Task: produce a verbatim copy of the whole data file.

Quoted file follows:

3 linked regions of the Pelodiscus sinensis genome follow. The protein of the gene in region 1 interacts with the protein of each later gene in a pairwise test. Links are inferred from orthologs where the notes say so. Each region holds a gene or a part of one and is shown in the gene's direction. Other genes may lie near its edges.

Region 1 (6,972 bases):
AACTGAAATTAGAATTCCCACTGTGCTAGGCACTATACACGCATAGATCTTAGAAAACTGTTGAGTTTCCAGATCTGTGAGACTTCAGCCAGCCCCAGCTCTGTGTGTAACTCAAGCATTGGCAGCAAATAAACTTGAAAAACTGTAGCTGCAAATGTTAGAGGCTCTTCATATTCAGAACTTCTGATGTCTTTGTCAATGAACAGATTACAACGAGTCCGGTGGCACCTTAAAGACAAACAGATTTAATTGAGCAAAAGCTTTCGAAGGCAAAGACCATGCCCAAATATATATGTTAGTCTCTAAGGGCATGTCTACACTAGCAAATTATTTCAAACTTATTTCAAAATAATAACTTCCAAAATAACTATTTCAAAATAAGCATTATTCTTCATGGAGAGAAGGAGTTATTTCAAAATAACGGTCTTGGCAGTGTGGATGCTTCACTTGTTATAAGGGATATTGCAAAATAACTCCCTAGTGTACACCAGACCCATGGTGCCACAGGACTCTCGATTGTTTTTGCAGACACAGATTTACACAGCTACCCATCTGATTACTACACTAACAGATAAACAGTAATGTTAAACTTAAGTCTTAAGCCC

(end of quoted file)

3 linked regions of the Pelodiscus sinensis genome follow. The protein of the gene in region 1 interacts with the protein of each later gene in a pairwise test. Links are inferred from orthologs where the notes say so. Each region holds a gene or a part of one and is shown in the gene's direction. Other genes may lie near its edges.

Region 1 (6,972 bases):
AACTGAAATTAGAATTCCCACTGTGCTAGGCACTATACACGCATAGATCTTAGAAAACTGTTGAGTTTCCAGATCTGTGAGACTTCAGCCAGCCCCAGCTCTGTGTGTAACTCAAGCATTGGCAGCAAATAAACTTGAAAAACTGTAGCTGCAAATGTTAGAGGCTCTTCATATTCAGAACTTCTGATGTCTTTGTCAATGAACAGATTACAACGAGTCCGGTGGCACCTTAAAGACAAACAGATTTAATTGAGCAAAAGCTTTCGAAGGCAAAGACCATGCCCAAATATATATGTTAGTCTCTAAGGGCATGTCTACACTAGCAAATTATTTCAAACTTATTTCAAAATAATAACTTCCAAAATAACTATTTCAAAATAAGCATTATTCTTCATGGAGAGAAGGAGTTATTTCAAAATAACGGTCTTGGCAGTGTGGATGCTTCACTTGTTATAAGGGATATTGCAAAATAACTCCCTAGTGTACACCAGACCCATGGTGCCACAGGACTCTCGATTGTTTTTGCAGACACAGATTTACACAGCTACCCATCTGATTACTACACTAACAGATAAACAGTAATGTTAAACTTAAGTCTTAAGCCC